“Watching Satyajit Ray’s films makes me happy,” says veteran actress Madhabi Mukherjee. To celebrate the master filmmaker’s birth centenary today, Madhabi is planning to watch a Ray film. “I will also watch a few more films, once I am done with my household chores,” shares the veteran actress as ETimes spoke to her for an exclusive interview over the phone.
Does she ever watch ‘Charulata’, we asked. “No, I don’t,” admitted Madhabi with a smile, adding, “When people ask me about my experience of working with the stalwart in the film, I only say he was a great teacher who used to make things easy for the team. The way he used to explain every shot was unique — every scene would get etched in our minds. I still remember how cinematographer Subrata Mitra would take hours to perfect the lighting for some scenes. So, to keep us engaged, Satyajit Ray would show us some magic tricks. Everyone on the sets enjoyed that and we would all get charged up for the next shot.”
When she joined the industry, Madhabi was about eight. Her parents separated as her family moved to Calcutta from Bangladesh. Madhabi — then known as Madhuri — lived with her mother. “Our financial situation was such that I had to work. So I started acting in plays,” she recalls as the conversation goes on. Her first roles in cinema were in Dui Beyaai and Kankantala Light Railway in 1950. She was given the name Madhabi when she was introduced as a lead actress in Mrinal Sen’s Baishey Shravan (1960).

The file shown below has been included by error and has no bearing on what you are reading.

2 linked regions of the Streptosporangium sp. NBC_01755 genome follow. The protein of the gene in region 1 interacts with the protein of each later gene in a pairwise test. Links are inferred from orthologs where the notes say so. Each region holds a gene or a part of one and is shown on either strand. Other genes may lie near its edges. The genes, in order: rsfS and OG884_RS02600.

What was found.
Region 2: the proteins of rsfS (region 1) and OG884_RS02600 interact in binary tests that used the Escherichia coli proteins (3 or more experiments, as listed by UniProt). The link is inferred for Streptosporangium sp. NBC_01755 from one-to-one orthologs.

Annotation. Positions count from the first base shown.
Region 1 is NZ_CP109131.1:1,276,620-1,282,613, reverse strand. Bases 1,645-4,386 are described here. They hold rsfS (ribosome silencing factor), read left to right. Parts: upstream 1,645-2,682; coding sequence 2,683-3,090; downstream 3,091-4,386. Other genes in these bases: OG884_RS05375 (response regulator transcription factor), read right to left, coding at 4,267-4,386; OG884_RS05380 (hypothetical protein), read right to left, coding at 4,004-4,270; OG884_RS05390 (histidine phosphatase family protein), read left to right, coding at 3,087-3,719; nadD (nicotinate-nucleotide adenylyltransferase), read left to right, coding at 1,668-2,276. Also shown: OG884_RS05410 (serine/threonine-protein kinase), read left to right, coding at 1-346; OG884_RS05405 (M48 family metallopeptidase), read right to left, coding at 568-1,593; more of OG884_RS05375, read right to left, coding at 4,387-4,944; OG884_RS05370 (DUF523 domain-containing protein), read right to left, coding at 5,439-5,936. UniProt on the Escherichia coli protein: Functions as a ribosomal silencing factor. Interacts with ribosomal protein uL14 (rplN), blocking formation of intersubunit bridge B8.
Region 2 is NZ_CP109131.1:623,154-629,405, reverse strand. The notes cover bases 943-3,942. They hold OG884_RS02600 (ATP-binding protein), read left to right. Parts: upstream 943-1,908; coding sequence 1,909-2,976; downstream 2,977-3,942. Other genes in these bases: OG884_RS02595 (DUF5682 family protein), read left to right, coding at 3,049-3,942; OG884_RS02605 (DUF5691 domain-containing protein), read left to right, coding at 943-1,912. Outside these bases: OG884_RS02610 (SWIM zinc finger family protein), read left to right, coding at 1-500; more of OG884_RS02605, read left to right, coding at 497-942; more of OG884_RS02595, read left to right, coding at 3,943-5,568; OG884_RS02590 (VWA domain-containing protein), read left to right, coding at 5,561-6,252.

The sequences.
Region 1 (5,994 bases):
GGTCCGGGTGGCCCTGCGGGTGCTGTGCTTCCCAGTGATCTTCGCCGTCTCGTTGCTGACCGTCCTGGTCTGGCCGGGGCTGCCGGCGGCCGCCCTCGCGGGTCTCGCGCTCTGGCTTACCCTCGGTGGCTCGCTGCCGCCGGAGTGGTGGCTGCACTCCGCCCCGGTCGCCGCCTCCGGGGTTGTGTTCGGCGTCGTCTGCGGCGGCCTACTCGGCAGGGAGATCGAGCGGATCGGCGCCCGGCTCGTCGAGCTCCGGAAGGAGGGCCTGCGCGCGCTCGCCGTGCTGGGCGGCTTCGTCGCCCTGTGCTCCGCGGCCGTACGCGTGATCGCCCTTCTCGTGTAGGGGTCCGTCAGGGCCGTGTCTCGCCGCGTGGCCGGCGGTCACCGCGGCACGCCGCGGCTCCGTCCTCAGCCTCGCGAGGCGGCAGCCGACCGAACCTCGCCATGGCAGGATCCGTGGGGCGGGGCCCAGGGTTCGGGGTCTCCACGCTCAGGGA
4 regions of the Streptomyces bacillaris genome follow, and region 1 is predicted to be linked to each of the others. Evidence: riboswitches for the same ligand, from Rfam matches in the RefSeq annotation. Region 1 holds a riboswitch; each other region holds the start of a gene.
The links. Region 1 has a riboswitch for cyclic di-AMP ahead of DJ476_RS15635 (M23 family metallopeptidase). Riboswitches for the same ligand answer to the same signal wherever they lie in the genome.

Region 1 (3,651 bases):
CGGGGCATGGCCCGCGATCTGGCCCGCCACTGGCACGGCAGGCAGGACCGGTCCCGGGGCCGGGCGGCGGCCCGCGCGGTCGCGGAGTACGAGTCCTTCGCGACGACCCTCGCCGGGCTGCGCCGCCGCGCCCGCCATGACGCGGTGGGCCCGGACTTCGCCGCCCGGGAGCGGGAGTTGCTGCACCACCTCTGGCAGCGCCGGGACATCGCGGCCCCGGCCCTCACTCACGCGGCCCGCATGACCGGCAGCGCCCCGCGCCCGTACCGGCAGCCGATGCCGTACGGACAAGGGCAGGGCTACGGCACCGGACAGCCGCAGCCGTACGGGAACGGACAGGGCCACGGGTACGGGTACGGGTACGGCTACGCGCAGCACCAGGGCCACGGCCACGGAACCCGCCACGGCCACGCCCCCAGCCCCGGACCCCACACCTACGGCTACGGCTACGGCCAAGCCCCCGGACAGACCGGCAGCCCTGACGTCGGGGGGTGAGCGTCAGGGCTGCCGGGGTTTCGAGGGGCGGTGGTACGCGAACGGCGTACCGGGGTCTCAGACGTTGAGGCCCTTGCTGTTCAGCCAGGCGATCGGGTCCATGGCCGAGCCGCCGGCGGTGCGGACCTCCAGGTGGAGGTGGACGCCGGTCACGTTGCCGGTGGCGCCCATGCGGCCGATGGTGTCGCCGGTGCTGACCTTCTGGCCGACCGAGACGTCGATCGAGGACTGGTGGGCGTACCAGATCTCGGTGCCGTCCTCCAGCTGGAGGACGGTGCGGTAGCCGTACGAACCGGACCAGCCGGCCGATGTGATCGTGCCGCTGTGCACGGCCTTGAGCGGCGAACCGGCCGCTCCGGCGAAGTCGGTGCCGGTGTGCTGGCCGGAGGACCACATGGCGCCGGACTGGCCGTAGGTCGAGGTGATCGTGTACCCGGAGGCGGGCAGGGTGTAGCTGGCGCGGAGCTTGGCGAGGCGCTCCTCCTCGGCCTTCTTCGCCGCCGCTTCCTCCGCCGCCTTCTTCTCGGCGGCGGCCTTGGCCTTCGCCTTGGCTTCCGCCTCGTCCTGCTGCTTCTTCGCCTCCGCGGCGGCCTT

Then one day Ray sent her a message saying he wanted to meet her. Madhabi wasn’t sure if he was serious about giving her a role. She went to meet him reluctantly — and only after the crew offered her the taxi fare. “We talked for a while, and then he said, okay we’ll get back to you. To me, it sounded suspiciously like what you’d expect the father of a groom to say to the girl’s family if he wasn’t keen on the match.”
But Ray did get in touch — and sent Madhabi a script of Mahanagar. Later, of course, there was Charulata, and then Kapurush in 1965. Ray never worked with her after that.
The actress does have a mild regret, though — and that’s for failing to note recent changes in Hindi cinema. In the late sixties, Raj Kapoor wanted her to act in Mera Naam Joker. He waited for six months for her to say yes and then finally approached Simi. Then, Pradeep Sarkar offered her a role in Parineeta. Madhabi turned it down, saying that she didn’t act in Hindi films.
“In our days, we were rather uppity about Bengali cinema, which was so much more superior to Hindi films. But there has been a change, and one failed to grasp that Bengali cinema had long been overtaken by Hindi films,” admits the veteran actress.
79-year-old Madhabi Mukherjee lives alone in her south Kolkata flat. Last year, she lost one of her cousins to Covid. Recently, she got a first-hand idea about the gravity of the situation when she found it tough to get her close Covid-positive relative admitted to a nursing home. “Adequate vaccines are not being sent by the Centre. Do we need to build a temple or a hospital now?” she asked. Except for her daughter and three domestic helps, no one is being allowed home.